Congratulations to Thomas Durichen, DBA and Network Administrator for Florida-based Petplace.com, and Duc Do, DBA at Lyondell Chemicals in Houston, Texas. Thomas won first prize of $100 for the best solution to the March Reader Challenge, "Scaling Back the Schedule." Duc won second prize of $50. Here's a recap of the March Reader Challenge and the solution.
Mark is the DBA of a large SQL Server 7.0 system. The system's database size has rapidly reached its current 10GB, and Mark expects that figure to triple by year's end. Backups for a database of this magnitude command valuable resources, so Mark wants to pare down the backups in both size and duration. The current backup schedule consists of a nightly database backup and hourly transaction log backups during the day, 7 days a week. Help Mark design a backup schedule that
- reduces the size of the database backups that SQL Server 7.0 performs during the week
- reduces the time SQL Server 7.0 would take to restore the database after a failure
Mark decides that eliminating most nightly full database backups will accomplish the greatest reduction in size and duration of his backups, so he uses SQL Server 7.0's differential database backup feature to help him develop the following schedule:
- Full database backups on Sunday and Wednesday nights
- Differential database backups on Monday, Tuesday, Thursday, Friday, and Saturday
- Hourly transaction-log backups, 24 x 7
Mark chooses to institute differential database backups because they instruct SQL Server 7.0 to retrieve only the changes SQL Server recorded since the last full database backup. The resulting backups are typically smaller in size and shorter in duration than full database backups.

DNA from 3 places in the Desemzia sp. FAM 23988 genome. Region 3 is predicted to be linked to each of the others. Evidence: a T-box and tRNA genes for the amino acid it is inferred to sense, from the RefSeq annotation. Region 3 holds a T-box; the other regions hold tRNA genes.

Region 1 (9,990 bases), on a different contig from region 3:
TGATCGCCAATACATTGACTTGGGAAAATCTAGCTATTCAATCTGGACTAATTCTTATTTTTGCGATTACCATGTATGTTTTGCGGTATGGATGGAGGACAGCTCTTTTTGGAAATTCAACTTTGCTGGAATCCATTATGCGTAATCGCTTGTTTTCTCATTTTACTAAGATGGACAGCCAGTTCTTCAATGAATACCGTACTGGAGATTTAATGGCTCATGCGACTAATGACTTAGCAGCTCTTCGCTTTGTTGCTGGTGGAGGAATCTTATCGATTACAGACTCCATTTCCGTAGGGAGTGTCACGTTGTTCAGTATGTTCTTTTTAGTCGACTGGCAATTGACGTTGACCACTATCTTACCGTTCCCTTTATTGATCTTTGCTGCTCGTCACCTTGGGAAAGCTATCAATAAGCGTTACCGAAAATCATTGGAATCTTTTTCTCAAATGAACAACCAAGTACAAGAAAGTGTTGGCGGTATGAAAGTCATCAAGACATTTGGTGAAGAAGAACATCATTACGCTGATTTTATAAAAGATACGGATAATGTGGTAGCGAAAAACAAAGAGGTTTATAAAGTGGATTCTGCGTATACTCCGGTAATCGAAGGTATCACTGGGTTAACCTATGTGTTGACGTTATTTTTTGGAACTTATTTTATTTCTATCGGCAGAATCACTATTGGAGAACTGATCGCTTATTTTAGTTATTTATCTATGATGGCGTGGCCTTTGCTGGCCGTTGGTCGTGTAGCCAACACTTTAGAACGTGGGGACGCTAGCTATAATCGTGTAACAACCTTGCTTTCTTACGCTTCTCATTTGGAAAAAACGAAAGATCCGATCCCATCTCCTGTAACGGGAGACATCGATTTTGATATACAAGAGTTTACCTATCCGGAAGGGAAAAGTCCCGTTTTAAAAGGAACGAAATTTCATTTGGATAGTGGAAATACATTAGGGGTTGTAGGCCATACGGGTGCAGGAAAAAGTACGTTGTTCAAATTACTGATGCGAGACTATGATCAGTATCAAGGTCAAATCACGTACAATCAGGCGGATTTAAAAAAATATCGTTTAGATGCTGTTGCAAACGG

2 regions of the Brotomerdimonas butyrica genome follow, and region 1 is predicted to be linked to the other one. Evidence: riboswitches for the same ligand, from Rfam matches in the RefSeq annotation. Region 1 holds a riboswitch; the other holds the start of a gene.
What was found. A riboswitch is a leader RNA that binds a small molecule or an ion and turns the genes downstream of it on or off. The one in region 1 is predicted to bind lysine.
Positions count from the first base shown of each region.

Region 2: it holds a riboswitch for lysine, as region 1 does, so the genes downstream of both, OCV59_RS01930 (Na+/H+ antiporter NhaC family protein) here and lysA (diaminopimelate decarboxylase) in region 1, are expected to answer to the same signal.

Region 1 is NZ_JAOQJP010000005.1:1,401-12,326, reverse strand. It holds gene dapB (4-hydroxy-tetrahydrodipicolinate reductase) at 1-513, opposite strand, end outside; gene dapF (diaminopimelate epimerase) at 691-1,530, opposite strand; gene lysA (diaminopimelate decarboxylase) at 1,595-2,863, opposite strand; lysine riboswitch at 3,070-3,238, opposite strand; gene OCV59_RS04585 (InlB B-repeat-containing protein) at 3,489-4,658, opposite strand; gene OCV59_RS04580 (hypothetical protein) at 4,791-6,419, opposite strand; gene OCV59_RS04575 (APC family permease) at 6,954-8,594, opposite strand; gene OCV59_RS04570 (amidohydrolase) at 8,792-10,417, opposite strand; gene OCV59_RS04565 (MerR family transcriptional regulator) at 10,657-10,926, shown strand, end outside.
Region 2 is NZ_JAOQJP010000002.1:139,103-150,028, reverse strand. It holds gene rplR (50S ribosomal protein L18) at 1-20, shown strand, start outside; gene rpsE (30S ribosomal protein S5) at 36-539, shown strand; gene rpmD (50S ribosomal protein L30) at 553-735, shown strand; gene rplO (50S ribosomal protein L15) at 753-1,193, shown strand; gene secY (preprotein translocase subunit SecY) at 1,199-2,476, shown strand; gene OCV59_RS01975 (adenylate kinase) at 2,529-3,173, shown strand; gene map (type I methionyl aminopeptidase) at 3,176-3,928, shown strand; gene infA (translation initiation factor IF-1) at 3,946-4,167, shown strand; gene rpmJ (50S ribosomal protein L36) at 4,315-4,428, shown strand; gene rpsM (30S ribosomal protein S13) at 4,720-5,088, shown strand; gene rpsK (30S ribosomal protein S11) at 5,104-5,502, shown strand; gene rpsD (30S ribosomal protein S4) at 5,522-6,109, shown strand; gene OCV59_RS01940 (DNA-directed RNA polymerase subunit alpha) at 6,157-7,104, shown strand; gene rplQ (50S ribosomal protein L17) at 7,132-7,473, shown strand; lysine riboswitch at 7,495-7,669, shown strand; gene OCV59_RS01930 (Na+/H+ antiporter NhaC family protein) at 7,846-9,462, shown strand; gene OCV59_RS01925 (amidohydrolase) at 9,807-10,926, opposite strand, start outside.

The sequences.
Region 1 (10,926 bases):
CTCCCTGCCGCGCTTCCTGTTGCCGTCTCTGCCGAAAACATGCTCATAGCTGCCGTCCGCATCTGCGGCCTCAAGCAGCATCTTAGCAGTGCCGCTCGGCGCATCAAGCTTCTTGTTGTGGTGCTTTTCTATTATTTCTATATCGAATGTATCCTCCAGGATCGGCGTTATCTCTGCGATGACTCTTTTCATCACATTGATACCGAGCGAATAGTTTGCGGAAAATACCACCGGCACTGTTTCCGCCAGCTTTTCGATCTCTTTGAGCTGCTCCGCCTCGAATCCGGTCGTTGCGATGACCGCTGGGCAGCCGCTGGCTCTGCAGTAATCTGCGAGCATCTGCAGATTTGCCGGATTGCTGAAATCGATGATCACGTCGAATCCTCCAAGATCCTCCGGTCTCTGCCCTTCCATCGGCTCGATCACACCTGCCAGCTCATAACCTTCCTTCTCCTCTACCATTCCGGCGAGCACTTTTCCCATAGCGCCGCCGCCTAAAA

If a failure occurs, Mark can take the following steps to restore the database:
- Restore the last full database backup,
- Restore the last differential database backup,
- Restore all transaction-log backups that took place after the last differential database backup.
By interleaving differential database backups between transaction-log backups, Mark can also reduce the number of transaction-log backups that he needs to restore in the event of a failure.
April Challenge Now, test your SQL Server savvy in the April Reader Challenge, "Moving to a New Filegroup" (below). Submit your solution in an email message to email@example.com by March 15. SQL Server MVP Umachandar Jayachandran, a SQL Server Magazine technical editor, will evaluate the responses. We'll announce the winner in an upcoming SQL Server Magazine UPDATE. The first-place winner will receive $100, and the second-place winner will receive $50.
Here's the challenge: Roger is the chief database architect for several SQL Server 2000 and 7.0 systems. To improve performance and accelerate backup and recovery on the machines, he wants to place several large tables and indexes in their own filegroups. These tables and indexes include tables with clustered UNIQUE constraints, tables with clustered indexes, and a few large nonclustered indexes. What steps must Roger take to move the tables and indexes from the PRIMARY filegroup to a newly added filegroup named FG_CRIT without dropping or recreating the tables?